Cash-strapped college student Samantha has been hired to “babysit” an elderly woman at an Addams Family-like house in the country. When the creepy married couple that hired her goes out for the evening, having agreed to pay $400 for her service – and having scrutinized her like a bug in a jar – Samantha and “mother” are left alone in the house.
When Samantha (Jocelin Donahue) sits down to listen to her Walkman (this is the 1980s), we know there is someone else in the house, someone neither Samantha nor the audience have yet seen. When a curtain in the living-room corner seems to billow just a bit, was it caused by Samantha’s elderly charge … or by the wind? Is that Samantha’s moving shadow on the wall in an upstairs hallway, or someone else’s? And why is it taking so long for the pizza guy to deliver her medium-sized pepperoni?
Writer-director Ti West says he is a fan of Kubrick and early Polanski films, and it shows in this movie. West’s filmmaking harkens back to the basics: gradual buildup of tension, extended periods when the only things that “happen” are floorboards that creak, faucets that leak, clocks that tick, and shadows that move. It’s amazing how effective these techniques still are; they are as chilling in Devil as they were in Polanski’s Rosemary’s Baby or in Kubrick’s The Shining.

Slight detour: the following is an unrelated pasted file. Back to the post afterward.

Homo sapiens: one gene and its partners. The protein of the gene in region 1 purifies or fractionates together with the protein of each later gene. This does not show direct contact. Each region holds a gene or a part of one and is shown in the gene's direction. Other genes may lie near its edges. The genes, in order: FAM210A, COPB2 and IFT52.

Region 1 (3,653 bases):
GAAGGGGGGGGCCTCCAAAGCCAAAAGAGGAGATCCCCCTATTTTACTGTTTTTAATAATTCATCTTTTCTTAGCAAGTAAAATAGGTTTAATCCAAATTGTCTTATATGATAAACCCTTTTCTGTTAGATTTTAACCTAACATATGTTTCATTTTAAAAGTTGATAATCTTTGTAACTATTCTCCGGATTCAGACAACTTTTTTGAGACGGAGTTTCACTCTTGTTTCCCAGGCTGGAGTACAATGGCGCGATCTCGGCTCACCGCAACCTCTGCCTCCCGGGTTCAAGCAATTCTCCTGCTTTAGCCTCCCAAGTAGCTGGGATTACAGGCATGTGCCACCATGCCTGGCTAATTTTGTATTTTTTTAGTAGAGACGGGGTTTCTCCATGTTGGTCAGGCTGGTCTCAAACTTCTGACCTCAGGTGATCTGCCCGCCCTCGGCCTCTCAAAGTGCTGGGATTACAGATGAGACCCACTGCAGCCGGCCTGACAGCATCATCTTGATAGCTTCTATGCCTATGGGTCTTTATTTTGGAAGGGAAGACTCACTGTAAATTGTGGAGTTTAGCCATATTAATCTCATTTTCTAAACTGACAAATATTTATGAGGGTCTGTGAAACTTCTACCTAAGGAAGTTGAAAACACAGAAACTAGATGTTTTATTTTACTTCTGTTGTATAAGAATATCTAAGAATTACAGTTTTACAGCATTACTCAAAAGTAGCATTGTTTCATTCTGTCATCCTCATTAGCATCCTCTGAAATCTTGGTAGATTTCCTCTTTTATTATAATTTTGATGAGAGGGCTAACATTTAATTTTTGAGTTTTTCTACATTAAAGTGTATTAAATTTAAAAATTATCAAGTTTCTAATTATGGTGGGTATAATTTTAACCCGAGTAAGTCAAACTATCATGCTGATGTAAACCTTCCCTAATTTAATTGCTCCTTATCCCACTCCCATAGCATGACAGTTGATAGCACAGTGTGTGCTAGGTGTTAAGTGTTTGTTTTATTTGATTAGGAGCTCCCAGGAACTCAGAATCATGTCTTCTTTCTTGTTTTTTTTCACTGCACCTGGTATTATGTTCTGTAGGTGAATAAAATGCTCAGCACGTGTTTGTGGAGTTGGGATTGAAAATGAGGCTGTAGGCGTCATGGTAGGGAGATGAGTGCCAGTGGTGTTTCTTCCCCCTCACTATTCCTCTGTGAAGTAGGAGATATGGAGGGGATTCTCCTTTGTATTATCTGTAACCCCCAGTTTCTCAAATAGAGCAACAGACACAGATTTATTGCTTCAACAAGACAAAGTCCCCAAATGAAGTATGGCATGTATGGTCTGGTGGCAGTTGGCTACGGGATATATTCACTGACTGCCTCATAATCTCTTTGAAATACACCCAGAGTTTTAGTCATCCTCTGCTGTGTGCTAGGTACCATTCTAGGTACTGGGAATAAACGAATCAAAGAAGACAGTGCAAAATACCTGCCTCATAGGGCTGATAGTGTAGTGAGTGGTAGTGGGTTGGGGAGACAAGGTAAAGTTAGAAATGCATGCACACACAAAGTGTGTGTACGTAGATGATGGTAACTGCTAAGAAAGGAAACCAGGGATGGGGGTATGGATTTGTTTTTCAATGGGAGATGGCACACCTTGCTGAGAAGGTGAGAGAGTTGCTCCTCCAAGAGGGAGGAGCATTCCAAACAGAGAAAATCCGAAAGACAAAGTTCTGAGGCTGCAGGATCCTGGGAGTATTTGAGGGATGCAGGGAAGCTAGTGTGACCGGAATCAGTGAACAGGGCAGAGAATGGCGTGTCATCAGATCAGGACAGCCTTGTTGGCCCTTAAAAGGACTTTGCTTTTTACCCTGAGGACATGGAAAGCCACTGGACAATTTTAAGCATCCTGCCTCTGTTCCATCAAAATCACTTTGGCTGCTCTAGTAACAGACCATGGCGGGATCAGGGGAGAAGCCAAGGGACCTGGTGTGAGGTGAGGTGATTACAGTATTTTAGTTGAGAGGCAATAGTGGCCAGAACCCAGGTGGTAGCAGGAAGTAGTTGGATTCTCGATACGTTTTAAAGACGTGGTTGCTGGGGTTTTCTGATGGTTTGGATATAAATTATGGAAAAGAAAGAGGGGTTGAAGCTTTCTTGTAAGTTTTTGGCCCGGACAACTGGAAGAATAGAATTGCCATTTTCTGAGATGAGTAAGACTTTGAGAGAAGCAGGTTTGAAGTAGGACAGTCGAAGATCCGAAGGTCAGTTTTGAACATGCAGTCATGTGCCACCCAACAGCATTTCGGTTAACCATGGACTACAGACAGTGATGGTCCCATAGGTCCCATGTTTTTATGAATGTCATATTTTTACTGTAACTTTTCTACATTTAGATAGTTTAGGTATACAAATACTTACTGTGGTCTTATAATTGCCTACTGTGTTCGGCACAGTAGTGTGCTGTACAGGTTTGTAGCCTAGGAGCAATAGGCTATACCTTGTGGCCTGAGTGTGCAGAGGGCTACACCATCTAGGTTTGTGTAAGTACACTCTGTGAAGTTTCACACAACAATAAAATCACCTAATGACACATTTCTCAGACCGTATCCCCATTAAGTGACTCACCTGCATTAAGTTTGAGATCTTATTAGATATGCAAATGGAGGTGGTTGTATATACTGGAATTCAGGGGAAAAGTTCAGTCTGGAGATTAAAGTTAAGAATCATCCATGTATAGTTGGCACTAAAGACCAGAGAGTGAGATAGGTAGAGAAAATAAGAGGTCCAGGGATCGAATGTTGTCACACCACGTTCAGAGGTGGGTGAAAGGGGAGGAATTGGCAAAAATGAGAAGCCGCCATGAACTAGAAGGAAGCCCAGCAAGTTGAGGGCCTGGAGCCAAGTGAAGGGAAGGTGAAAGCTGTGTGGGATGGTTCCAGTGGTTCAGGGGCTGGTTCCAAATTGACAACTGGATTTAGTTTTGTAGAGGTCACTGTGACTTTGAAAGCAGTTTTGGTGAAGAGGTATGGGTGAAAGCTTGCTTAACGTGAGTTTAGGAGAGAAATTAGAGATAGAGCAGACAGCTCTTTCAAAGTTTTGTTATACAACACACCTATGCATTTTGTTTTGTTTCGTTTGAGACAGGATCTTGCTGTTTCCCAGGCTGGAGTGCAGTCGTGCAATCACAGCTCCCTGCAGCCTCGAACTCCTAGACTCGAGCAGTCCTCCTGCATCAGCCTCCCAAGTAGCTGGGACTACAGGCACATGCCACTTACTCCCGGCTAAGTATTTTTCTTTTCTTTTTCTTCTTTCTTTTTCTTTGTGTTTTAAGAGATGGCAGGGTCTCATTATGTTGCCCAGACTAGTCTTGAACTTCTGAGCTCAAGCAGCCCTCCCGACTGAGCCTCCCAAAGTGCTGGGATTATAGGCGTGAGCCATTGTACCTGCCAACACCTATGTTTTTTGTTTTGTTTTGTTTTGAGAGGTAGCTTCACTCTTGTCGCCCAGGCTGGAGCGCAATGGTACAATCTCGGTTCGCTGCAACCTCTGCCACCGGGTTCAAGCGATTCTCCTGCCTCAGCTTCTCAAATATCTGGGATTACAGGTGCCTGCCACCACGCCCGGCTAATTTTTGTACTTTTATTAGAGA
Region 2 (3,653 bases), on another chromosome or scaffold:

The House of the Devil stumbles a bit at its climax, when West abandons atmospheric chills in favor of more conventional horror-movie histrionics. But in an age when most horror fans think that they’ve seen it all, this movie proves that what used to scare us can still do the job. Grade: B+
Director: Ti West Cast: Jocelin Donahue, Tom Noonan, Mary Woronov, Greta Gerwig, AJ Bowen, Dee Wallace, Heather Robb, Brenda Cooney, Danielle Noe Release: 2009
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